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Can Ricky Gervais keep the audience laughing for the entire Golden Globes? by: Sheri Block Date: 1/13/2010 CTV.ca

golden-globe-awardsjpg-63caeea73a21f6b6Presenting an award at last year’s Golden Globes with a drink in hand, going off script and making his annoyance known about not being nominated, didn’t seem to hurt Ricky Gervais’ credibility.

In fact, the impromptu banter with the audience likely helped him land the hosting spot for this year’s show, airing Jan. 17 at 8/7C on CTV.

Gervais casually sipped his beer and talked about how he couldn’t believe he didn’t get acknowledged for his role in “Ghost Town,” especially since the Hollywood Foreign Press Association told him how much they loved the movie.

“Not enough obviously. Brilliant. What a waste of a campaign! That’s the last time I have sex with 200 middle-aged journalists,” quipped Gervais.

“It was horrible. Really. A lot of them didn’t even speak English. Europeans with wispy beards. The men were worse.”

It left the audiences in stitches and obviously left quite the impression on the association as this marks the first time the 67th annual awards, which honour the year’s best in film and television, have had a host since 1995.

“That may be exactly the reason they brought him on is because he’s not afraid to just have a little bit of fun with it all,” says Richard Crouse, Canada AM movie critic.

Some of the funniest moments in recent awards show history have actually come from Gervais but can the British funnyman keep the crowd laughing for the entire ceremony?

Crouse believes he can.

“He’s a very gifted improvisational comic so he can really go with whatever the situation might be, so if things go wrong, I think he can probably turn it around into something really funny.”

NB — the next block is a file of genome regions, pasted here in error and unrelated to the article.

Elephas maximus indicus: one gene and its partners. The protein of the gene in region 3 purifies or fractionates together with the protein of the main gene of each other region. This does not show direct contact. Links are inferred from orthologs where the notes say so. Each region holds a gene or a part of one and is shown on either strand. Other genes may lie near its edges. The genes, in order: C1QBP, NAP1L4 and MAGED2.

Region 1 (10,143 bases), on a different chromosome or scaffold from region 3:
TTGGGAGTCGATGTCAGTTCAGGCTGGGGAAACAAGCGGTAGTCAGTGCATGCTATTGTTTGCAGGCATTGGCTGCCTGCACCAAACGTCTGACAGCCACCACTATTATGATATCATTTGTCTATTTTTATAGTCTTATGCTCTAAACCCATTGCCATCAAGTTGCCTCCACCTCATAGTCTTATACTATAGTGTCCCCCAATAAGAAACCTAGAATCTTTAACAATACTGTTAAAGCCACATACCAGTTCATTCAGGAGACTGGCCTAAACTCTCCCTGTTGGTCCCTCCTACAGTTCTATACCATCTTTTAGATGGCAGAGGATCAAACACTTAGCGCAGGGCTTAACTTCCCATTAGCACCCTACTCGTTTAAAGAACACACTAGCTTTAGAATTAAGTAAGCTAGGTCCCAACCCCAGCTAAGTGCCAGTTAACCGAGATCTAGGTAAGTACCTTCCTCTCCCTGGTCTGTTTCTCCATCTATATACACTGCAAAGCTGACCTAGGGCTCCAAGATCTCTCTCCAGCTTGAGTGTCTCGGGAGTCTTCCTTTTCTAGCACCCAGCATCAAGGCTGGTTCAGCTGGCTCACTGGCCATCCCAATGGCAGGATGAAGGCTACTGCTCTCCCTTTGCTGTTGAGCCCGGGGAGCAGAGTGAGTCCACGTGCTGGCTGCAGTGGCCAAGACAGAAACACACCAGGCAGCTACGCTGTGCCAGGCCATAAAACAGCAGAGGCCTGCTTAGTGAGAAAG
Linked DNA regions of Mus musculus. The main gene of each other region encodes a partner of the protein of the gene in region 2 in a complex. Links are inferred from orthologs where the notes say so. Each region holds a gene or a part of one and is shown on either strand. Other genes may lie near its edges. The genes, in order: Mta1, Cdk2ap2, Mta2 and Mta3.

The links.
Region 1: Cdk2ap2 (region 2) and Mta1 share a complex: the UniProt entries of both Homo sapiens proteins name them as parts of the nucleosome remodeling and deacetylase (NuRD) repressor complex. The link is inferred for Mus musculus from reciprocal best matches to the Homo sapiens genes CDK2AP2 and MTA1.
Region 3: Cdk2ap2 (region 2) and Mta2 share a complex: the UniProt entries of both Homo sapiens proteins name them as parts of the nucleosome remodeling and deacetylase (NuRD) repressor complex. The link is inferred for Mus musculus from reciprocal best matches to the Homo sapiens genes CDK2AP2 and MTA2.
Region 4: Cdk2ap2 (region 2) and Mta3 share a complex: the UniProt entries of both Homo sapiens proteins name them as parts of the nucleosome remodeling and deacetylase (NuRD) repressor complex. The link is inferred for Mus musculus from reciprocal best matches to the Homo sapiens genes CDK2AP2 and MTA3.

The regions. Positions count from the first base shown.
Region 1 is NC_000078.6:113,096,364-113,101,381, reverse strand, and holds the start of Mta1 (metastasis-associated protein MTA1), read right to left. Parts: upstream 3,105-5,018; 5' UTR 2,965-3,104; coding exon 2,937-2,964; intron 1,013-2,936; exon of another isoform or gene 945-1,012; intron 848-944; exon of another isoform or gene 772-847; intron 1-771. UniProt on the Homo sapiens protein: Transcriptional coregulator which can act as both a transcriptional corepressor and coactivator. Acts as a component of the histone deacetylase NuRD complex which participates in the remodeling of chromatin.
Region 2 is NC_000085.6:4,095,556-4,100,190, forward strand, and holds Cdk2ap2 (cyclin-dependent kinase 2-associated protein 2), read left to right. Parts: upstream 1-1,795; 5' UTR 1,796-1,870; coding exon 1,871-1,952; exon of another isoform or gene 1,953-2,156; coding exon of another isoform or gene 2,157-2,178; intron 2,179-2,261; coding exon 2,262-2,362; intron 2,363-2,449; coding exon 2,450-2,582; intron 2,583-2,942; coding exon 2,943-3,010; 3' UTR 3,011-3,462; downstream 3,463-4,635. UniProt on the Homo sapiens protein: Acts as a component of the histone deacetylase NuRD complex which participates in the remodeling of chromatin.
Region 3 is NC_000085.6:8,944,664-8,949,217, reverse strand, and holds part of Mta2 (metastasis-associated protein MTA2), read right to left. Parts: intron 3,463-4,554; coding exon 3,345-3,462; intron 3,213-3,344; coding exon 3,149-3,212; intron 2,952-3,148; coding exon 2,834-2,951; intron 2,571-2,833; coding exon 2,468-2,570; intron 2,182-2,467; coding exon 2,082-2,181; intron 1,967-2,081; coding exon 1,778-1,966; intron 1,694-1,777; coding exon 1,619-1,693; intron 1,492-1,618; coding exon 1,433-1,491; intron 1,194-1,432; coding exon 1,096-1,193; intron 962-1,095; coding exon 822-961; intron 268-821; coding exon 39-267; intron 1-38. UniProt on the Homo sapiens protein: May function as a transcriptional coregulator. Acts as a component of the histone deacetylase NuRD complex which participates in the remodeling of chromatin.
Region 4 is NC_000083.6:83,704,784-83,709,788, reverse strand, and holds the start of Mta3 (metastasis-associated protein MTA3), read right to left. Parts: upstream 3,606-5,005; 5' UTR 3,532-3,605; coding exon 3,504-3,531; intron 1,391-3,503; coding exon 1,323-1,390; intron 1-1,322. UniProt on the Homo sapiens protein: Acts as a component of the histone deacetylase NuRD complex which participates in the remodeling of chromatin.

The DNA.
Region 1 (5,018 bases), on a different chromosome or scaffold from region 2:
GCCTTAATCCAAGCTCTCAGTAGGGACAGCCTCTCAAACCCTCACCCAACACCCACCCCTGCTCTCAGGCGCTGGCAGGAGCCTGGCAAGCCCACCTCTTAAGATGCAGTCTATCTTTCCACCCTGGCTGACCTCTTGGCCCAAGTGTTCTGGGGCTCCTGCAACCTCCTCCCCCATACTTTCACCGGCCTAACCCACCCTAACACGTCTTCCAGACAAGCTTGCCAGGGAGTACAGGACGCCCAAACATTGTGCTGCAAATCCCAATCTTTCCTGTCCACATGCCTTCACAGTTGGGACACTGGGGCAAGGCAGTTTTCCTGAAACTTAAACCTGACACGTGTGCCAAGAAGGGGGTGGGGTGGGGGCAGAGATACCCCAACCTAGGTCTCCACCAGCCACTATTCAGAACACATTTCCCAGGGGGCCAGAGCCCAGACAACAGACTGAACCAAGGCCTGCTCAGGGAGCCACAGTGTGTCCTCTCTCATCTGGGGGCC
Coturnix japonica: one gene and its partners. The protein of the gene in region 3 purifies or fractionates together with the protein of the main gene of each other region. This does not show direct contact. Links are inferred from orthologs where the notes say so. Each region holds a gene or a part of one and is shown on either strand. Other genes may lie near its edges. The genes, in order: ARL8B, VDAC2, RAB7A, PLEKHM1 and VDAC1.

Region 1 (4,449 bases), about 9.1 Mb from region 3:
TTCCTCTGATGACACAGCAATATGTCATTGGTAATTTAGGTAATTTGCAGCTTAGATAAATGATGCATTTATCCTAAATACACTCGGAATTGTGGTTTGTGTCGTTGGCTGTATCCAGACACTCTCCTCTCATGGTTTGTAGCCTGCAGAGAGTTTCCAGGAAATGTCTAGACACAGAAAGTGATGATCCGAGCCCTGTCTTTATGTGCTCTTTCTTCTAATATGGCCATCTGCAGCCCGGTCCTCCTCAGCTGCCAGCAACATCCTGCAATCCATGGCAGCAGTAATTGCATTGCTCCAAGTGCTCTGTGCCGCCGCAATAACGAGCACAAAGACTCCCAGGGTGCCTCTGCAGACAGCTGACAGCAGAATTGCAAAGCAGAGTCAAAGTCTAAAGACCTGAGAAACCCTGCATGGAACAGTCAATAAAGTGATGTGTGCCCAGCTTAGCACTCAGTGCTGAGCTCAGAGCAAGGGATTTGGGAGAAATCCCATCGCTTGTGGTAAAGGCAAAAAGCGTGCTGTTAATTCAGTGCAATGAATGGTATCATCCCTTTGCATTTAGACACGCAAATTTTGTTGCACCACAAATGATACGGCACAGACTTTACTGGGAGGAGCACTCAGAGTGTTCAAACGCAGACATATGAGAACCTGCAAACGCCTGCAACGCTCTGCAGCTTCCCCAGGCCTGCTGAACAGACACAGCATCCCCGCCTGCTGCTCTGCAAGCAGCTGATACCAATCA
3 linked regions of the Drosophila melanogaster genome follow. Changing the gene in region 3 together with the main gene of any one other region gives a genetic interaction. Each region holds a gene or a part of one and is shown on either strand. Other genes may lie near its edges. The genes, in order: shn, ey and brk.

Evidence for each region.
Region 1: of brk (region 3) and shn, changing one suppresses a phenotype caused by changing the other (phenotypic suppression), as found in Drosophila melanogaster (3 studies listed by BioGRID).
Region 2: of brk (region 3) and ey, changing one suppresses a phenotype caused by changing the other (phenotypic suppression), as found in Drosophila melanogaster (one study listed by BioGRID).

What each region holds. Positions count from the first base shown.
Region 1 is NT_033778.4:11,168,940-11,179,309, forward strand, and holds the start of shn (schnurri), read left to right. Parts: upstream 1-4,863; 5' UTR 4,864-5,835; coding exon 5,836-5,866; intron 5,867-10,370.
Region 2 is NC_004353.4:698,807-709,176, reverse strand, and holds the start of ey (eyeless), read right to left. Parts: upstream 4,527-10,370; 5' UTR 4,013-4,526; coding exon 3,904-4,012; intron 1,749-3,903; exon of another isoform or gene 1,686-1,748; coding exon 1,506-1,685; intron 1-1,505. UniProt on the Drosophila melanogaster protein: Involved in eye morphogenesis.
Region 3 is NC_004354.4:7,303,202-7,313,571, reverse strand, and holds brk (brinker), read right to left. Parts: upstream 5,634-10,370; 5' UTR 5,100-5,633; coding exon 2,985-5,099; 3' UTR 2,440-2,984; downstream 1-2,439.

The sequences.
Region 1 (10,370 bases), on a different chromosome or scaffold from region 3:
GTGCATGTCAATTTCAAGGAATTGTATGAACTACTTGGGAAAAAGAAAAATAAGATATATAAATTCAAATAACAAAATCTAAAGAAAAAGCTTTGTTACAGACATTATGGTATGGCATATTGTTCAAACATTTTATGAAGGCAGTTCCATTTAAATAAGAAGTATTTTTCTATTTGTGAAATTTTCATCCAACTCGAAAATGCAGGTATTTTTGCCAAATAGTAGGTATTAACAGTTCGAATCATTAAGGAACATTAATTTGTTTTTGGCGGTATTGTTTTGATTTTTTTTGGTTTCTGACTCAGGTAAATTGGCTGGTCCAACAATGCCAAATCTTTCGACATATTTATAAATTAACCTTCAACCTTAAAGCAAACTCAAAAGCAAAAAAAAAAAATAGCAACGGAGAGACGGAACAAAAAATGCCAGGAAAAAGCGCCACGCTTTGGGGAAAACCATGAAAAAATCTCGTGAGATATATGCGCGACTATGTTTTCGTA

Gervais is best known for co-creating and starring in BBC’s “The Office” and “Extras” and has also found success in Hollywood with 2008’s “Ghost Town” and 2009’s “The Invention of Lying.”

At previous award shows he’s done everything from commend Kate Winslet for listening to him about doing a Holocaust movie to get the awards to come in (making reference to a cameo she made on “Extras” a few years earlier) to poking fun at Steve Carell – his counterpart on the U.S. version of “The Office.”

During the 2008 Emmys, Gervais made reference to Carell accepting an award in his absence the year before and that he now wanted it back. He badgered Carell, who was sitting in the front row, until he surrendered the Emmy. Carell was obviously in on it but the shtick was hilarious none the less.

The following year at the Emmys, Gervais called it the greatest awards ceremony in the world, making reference to how at the Oscars and the Golden Globes the room is always filled with film stars who have “jaw lines and chiseled looks,” making him feel bad about himself, but in this room he is above average. He again poked fun at Carell, saying that in this crowd even he’s considered handsome.

With Carell up for a Best TV Actor in a Comedy or Musical award for “The Office” this year, it’s possible Gervais might have a similar trick up his sleeve. But the actor has previously said he plans to play his hosting duties loose and off the cuff, taking cues from Frank Sinatra and the rest of the Rat Pack.

“I think it will be well planned in advance but by the time he gets on stage he’ll probably end up throwing out the script,” says Crouse. “That seems to be from my estimation of him the way he works.”

Whatever he does, Crouse is confident Gervais will bring even more unpredictability to the typically booze-filled affair.

“I think he’ll just have kind of an irreverent sense of fun with the whole proceeding and keep the show motoring along.”

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